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Quebec judge authorizes class-action lawsuit against ‘addictive’ Fortnite video game

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A Superior Court judge has authorized a lawsuit brought by Quebec parents who allege their children became addicted to the popular online video game Fortnite.

Justice Sylvain Lussier issued the ruling on Wednesday after hearing arguments in July regarding the class-action request from three parents who described how their children had symptoms of severe dependence after playing the game.

“The court concludes that there is a serious issue to be argued, supported by sufficient and specific allegations as to the existence of risks or even dangers arising from the use of Fortnite,” the judge ruled, noting that the action “does not appear frivolous or manifestly ill-founded.”

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The firm that brought the suit, Montreal-based Calex Legal, has drawn parallels to a landmark civil suit mounted against the tobacco industry in Quebec, which alleged an intent to create something addictive without proper warning.

“Our motion was heavily inspired by the tobacco motion just in terms of what we were alleging,” lawyer Alessandra Esposito Chartrand said in an interview. The manufacturer’s legal responsibility is “basically the same,” she added.

The parents alleged the game was deliberately made highly addictive and has had a lasting effect on their children, but the court did not go that far.

“The court finds that there is no evidence for these allegations of the deliberate creation of an addictive game,” the judge noted. “This does not exclude the possibility that the game is in fact addictive and that its designer and distributor are presumed to know it.”

One of the parents, identified by initials in the filings, said their son had played 6,923 games and got angry when his parents tried to limit his game time, including by putting a lock on the computer. Another child played more than 7,700 times in two years playing a minimum of three hours a day. All reported behavioural issues.

The judge authorized the lawsuit for any players residing in Quebec since Sept. 1, 2017, who have become addicted after playing Fortnite Battle Royale, made by U.S.-based Epic Games Inc., exhibiting a host of repercussions on activities including family, social, educational or professional.

There is no dollar figure attached to the lawsuit, with any potential compensation to be determined by the court.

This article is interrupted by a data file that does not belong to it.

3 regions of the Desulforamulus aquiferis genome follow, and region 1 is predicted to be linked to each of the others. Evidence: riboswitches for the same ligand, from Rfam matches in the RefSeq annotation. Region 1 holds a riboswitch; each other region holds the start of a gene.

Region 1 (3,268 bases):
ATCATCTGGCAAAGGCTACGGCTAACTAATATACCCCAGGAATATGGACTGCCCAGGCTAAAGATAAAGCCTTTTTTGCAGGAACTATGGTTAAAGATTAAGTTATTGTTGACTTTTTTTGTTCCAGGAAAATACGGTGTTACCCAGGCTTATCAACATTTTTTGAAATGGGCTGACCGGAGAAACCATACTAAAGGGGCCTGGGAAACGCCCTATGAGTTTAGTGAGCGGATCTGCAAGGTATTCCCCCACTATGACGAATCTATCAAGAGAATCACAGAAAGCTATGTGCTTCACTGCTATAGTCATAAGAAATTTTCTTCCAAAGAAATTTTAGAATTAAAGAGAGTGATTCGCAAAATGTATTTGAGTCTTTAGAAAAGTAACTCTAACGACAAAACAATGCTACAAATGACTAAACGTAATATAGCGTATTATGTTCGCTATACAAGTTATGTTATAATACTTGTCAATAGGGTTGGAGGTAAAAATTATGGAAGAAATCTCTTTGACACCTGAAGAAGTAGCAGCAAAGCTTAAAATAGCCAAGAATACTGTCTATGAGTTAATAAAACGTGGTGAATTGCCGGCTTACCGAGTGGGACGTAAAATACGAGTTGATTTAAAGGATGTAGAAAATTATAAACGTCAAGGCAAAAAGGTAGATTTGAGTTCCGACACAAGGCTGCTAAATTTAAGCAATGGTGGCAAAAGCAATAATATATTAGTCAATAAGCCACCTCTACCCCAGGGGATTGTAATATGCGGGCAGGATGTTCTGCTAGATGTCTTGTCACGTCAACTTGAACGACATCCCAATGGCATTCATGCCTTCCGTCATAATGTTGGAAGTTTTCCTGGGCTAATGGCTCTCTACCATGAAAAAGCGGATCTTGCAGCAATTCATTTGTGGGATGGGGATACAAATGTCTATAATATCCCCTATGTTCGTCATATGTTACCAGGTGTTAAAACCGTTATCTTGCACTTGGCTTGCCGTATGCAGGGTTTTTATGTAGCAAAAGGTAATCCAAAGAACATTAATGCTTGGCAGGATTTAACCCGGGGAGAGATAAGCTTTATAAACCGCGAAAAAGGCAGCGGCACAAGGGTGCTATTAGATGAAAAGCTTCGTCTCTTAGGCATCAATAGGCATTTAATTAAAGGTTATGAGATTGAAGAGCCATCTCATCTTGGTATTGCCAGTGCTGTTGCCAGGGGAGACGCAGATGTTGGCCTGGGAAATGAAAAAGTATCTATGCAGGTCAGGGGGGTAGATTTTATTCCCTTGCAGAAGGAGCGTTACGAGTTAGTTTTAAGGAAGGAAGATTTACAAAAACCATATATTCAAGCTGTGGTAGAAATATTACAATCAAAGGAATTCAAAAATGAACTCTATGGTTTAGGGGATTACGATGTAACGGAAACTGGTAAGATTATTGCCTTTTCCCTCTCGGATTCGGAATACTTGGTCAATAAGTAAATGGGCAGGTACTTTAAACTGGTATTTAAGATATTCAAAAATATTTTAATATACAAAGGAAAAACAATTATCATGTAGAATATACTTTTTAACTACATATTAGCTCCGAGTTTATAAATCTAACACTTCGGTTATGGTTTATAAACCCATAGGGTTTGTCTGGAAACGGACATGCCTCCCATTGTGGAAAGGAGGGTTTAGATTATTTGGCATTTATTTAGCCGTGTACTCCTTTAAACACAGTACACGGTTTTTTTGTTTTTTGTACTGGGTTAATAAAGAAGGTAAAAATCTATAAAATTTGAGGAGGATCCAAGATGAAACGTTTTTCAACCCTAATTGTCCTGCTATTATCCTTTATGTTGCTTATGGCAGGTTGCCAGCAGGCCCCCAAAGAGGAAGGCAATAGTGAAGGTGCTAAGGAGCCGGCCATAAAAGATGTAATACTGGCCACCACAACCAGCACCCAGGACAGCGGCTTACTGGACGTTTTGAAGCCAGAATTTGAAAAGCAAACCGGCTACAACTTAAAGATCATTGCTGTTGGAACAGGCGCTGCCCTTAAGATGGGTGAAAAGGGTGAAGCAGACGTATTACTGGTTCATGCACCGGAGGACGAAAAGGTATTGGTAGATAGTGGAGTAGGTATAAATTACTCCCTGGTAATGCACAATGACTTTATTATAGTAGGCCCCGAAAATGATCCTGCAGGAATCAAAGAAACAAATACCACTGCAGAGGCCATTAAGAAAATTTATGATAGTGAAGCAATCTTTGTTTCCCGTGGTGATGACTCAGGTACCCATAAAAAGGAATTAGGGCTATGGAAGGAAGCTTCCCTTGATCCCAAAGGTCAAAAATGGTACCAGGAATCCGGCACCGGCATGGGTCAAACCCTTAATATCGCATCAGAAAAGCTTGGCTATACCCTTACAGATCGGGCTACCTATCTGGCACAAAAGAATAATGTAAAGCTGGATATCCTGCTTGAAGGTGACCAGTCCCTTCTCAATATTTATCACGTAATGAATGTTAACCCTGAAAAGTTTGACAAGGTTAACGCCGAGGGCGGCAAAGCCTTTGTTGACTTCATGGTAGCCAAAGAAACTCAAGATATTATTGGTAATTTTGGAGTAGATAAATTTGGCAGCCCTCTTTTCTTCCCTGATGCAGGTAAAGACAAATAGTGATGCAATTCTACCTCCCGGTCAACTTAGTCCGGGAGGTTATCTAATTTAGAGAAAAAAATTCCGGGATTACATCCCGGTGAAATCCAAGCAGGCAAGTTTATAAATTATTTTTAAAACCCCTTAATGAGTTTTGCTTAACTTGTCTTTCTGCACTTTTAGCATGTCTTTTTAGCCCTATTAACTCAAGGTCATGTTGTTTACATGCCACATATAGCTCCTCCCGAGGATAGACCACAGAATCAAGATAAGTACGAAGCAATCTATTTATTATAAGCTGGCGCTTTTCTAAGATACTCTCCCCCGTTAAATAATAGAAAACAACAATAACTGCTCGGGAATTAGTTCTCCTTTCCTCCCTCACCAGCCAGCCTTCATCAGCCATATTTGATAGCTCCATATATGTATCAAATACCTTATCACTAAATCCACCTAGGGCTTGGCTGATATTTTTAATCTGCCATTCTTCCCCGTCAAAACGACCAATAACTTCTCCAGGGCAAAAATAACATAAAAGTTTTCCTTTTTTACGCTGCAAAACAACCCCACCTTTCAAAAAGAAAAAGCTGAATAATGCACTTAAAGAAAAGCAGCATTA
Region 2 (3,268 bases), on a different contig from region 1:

A second category in the class action will look at in-game purchases, with the court declaring purchasers under the age of 18 could be eligible for restitution and a refund of their money.

As of Wednesday, Esposito Chartrand said 200 people have come forward.

Epic Games did not respond to a message seeking comment on Thursday. The defendants have 30 days to seek permission to appeal.

The company’s lawyers had argued before the court that the evidence provided was insufficient and that video game dependence is not a recognized condition in Quebec, adding that the American Psychiatric Association says there is insufficient evidence to classify it as a unique mental disorder.

The judge said those issues would be argued on the merits, but noted the World Health Organization in 2018 declared video game addiction, or “gaming disorder,” a disease.

“The fact that American psychiatrists have requested more research or that this diagnosis has not yet been officially recognized in Quebec does not make the claims in question ‘frivolous’ or ‘unfounded,”’ Lussier wrote.

“The harmful effect of tobacco was not recognized or admitted overnight,” he added.

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Hades 2 By Supergiant Games Announced At The Game Awards

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Supergiant’s next game, Hades 2, a sequel to the hit Hades game, was revealed at The Game Awards. Hades 2 will be set in the same universe with what looks like some new faces from the Greek pantheon and similar roguelike gameplay. The game is currently in development.

Unlike the first Hades game, Hades 2 features a female protagonist, Melinoë, who is Zagreus’ sister and is called the Princess of the Underworld. The trailer opens with her training with a masked mentor, and it’s revealed that their joint objective is to kill Chronos.

New character Moros (Doom Incarnate) comments that this is an opportunity for the protagonist to “make a better future for us all.” Other new faces like Nemesis and Apollo make short appearances in the trailer. A few of the characters also refer to the protagonist as a witch–giving more hints as to what her arsenal of weapons may look like.

Chronos is the god of time, and appears to be the primary antagonist. Hades’ voice narrates, “He is no mere Titan. He is time itself, and time cannot be stopped.” Melinoë ends the teaser by saying, “Wait for me, father. We’ll be there soon.”

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Hades 2 is available to wishlist on Steam and the Epic Store. It’s so far only confirmed for PC but is planned for consoles as well. Supergiant says it will share more information about availability on other platforms at a later date. According to the Steam page, Supergiant game plans to develop Hades 2 in a similar way to Hades and incorporate player feedback. That means Hades 2 should enter Early Access at some point in the future.